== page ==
3a. Car Carry - Good for larger kits with non-perishable items, hard-case kits, kits in multiple bags/containers, less portable than other options. Not recommended for firearms unless you have a car safe to keep it secure. If your car is disabled or blocked (protesters, traffic, law enforcement or military) can you take your kit with you?
3b. Backpack Carry - Good for public transportation, everyday carry, and for kits that go to work with you. Good for Backcountry and Aviation kits. Not recommended for firearms unless the kit is secured in another locked container when it's not with you.
3c. Small Organizer (Fits in another Bag, glove-box, etc) - Great for all kinds of kits, especially if you want to break up your survival kit into multiple containers like: Medical, Fire, Comms, etc.
3d. Pocket Kit: Works best for small essential items, usually very basic and only suitable for minor emergencies or as a supplement to a larger kit. Can be good for organization within larger kits. Great for the 10 essentials of wilderness survival.
Step 4: Set a budget
It's easy to start out buying only the best gear you can find. After all, it's your life on the line, right? While this is true, remember that the most expensive gear isn't always the best. A $400 custom knife looks and handles great. But, for under $200 you can get a solid knife that will last a lifetime of hard use. Sure, a titanium spork is nice and light, but that money might be better invested in a solid fixed-blade knife that will perform multiple functions in survival. Be wary of some of the fancier gimmicks out there and try to stick with solid pieces that serve multiple functions. Build a strong base kit first, then add the fancy stuff over time.
4a. What is the most likely incident from 2a to occur for you in your area and daily life?
Building a solid kit that prepares you for that event, right now, is more important than a kit to prepare for "everything" using cheap parts that won't really serve you very well.
Still reading? Good. That means you have one of the basic traits necessary for survival - perseverance.
Step 5: Situation Analysis - Long step, sorry!
Ok, let's break down your answers! This is a simplified version of the process we go through to build a custom kit.
5a. You should find that your needs fall into one of 3 categories - Wilderness survival, Urban survival, or a Mix of both.
5b. Next, within each category we will determine the support level - High or Low. (How fast can you expect to receive assistance from friends, neighbors, local government, or other entities. Also based on how much help they can provide.)
5c. Then, determine your Environment (Biome). This has nothing to do with whether you live in a city or not, but rather the environment in which your city or other survival location is located. Let's keep it simple and fit into one of the 5 major Biomes:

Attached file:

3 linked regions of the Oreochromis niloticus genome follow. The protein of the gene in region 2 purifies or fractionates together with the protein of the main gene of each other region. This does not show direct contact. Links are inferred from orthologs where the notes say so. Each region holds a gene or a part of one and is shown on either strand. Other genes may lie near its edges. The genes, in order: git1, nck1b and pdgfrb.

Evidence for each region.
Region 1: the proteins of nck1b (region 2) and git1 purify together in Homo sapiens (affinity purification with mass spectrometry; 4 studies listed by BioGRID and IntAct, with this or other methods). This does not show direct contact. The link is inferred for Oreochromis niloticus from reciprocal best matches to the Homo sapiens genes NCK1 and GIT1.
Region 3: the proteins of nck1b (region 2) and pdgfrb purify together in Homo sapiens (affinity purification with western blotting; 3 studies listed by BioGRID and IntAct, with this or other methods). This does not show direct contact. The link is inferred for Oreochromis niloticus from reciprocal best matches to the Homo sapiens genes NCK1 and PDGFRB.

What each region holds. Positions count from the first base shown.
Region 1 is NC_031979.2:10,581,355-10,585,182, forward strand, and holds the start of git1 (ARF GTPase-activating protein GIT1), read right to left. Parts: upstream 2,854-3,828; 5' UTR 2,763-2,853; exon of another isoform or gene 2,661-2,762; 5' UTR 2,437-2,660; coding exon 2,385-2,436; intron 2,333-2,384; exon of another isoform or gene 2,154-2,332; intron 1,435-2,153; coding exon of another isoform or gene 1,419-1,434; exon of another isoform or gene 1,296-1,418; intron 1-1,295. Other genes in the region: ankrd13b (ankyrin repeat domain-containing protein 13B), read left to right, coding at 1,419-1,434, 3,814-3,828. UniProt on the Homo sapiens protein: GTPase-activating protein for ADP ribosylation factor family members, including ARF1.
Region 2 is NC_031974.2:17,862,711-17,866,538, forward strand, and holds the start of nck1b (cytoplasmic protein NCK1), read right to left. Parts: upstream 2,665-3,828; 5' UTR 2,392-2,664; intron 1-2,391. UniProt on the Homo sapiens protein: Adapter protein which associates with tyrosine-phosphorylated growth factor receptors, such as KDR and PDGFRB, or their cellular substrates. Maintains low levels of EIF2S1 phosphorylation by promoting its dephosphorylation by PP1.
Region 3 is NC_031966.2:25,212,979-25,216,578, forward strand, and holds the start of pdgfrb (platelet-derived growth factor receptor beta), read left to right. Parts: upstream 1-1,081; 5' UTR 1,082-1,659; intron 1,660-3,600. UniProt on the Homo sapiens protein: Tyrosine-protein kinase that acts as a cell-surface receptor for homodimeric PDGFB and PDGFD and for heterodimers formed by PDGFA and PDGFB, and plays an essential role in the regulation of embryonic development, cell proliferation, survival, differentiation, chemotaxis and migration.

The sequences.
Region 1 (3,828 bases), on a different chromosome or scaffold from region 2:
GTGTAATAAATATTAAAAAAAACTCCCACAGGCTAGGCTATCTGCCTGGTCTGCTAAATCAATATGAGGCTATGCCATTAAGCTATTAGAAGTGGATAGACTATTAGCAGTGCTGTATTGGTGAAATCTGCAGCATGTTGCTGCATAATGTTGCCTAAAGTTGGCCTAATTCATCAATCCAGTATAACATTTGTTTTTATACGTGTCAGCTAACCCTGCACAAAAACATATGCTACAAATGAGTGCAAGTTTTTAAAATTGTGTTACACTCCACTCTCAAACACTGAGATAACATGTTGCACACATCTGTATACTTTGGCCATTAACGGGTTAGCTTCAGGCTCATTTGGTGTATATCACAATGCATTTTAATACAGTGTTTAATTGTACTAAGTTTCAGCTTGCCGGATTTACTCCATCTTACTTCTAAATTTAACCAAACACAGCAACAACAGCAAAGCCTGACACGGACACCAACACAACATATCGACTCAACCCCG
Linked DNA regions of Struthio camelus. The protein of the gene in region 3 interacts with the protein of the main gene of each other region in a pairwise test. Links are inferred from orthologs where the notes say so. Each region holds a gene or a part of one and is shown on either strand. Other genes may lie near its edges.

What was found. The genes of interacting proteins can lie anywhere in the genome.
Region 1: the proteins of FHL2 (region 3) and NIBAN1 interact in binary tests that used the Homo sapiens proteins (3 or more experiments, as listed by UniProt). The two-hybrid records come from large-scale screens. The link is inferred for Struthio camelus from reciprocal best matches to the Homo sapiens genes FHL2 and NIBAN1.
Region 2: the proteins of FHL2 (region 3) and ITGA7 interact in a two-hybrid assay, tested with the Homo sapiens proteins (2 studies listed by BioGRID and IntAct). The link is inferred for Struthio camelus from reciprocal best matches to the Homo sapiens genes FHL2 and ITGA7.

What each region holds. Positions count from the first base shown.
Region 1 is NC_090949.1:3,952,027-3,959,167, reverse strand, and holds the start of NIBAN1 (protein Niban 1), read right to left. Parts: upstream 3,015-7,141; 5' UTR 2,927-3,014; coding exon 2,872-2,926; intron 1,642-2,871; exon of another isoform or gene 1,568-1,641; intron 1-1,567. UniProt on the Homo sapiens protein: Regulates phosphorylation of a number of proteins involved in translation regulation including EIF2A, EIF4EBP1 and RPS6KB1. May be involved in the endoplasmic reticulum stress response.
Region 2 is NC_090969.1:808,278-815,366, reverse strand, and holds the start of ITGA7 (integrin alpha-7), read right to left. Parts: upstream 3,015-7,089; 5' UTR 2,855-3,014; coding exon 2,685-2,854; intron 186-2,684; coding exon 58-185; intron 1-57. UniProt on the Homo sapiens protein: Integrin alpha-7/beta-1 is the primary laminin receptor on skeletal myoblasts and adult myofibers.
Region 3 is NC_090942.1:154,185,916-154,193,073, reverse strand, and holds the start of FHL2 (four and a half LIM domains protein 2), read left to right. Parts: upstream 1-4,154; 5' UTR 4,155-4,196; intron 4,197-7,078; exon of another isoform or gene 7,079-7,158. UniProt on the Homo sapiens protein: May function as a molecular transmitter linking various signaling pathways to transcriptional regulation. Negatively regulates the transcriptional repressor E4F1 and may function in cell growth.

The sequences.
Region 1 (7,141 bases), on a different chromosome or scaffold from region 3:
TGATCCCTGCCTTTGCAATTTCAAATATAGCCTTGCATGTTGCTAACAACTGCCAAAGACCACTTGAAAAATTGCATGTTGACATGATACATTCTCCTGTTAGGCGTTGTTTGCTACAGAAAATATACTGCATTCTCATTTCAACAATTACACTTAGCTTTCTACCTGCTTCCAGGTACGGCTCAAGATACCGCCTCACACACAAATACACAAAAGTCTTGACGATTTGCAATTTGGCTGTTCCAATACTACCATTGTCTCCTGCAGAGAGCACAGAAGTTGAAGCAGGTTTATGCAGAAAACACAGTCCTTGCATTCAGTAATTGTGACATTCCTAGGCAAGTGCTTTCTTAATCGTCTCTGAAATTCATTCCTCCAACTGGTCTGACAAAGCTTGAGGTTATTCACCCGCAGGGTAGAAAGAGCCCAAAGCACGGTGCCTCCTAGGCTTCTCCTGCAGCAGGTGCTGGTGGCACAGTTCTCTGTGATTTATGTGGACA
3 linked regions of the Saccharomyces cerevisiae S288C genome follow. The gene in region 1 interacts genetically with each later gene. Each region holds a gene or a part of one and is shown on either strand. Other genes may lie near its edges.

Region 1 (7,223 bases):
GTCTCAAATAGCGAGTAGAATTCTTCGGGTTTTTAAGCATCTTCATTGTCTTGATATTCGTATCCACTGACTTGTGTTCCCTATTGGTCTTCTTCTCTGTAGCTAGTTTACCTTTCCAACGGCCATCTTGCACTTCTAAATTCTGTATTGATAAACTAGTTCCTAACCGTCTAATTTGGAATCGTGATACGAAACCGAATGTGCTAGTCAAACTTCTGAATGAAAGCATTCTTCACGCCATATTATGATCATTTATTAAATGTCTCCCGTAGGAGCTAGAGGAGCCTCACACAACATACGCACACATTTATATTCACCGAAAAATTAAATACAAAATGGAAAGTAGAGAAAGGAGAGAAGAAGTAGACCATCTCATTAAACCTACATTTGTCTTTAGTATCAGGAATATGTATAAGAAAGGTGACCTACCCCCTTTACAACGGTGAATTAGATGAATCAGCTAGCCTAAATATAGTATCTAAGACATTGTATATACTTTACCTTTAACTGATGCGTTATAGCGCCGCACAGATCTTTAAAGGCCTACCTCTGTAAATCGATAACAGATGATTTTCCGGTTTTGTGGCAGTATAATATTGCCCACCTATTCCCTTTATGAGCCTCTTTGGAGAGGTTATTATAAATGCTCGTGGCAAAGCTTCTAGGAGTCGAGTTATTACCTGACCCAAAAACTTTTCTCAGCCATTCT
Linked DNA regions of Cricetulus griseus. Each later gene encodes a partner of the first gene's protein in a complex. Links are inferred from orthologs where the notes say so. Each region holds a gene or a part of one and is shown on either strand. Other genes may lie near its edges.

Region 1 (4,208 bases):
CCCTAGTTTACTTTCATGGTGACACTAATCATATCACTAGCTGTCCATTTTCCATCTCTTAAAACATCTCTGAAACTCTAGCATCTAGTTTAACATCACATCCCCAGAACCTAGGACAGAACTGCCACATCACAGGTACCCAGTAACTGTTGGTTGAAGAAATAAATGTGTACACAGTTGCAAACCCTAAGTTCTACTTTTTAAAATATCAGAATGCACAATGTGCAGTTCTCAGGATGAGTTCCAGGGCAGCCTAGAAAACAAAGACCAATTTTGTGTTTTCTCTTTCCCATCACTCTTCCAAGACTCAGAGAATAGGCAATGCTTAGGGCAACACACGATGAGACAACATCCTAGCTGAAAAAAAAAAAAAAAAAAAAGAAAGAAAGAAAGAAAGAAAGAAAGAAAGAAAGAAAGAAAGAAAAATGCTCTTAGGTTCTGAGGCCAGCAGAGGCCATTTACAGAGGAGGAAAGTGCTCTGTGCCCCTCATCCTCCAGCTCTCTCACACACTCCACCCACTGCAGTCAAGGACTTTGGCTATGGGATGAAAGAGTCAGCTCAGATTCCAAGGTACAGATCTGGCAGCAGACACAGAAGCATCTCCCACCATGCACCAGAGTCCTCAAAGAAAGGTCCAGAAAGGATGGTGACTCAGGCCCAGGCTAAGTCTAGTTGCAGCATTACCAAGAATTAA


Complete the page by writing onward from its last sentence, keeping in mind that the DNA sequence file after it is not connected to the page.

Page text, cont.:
Your Biome will determine
5d. Freedom of Defense - This is not a political statement, but it is a fact that you have more freedom in some places to defend yourself against both man-made and natural threats. Because security can be such a variable, you should always prepare to defend yourself to the maximum feasible capability. A "safe" area is only secure until it isn't.
We will classify this as:
- High (Easy to obtain and carry most styles of firearms)
- Medium (Firearms can be obtained, with restrictions like waiting periods and other barriers.)
- Low (Restrictions on what you can own and who can own/carry defensive weapons.) If you have to get a permit to even OWN a firearm, you are in a LOW freedom of defense zone. (Looking at you, Chicago *cough highest rate of gun violence despite huge restrictions on 2nd amendment rights) Ok, getting a wee bit political, deep breath... And now we're back on track...
5e. Severity of Events - Again, this is a simplified version of our analysis process, so let's take the top 3 MOST LIKELY events from our list in 2a and classify their impacts:
Catastrophic - High chance of death or major destruction of property (years to recover) Examples - Earthquake, Home Invasion, Terrorism
Serious - High potential for serious injury / damage to property, moderate potential for death. Examples - Car wreck, Wildfire
Detrimental - Causes considerable hardship on you or your family (several hours to one day or more delay in getting home, chance of injury, impacts on health) Examples - Major transportation interruption, Getting lost
5f. Term of Events - How long is the event? We will break this down into 5 terms, but only use 3 for kit-building purposes:
EOTWAWKI (End Of The World As We Know It) - Years. An event with no clear end in sight, you are preparing to survive indefinitely in a chaotic and completely new world. This is beyond any "kit" and will involve an entire skillset beyond the scope of this article.
Long Term - Several months to a year or more. You have bugged-out to your weekend cabin to wait out events until returning to your main home. Again, no "kit" will suffice for this long, but a solid kit can help you get to your long term survival location.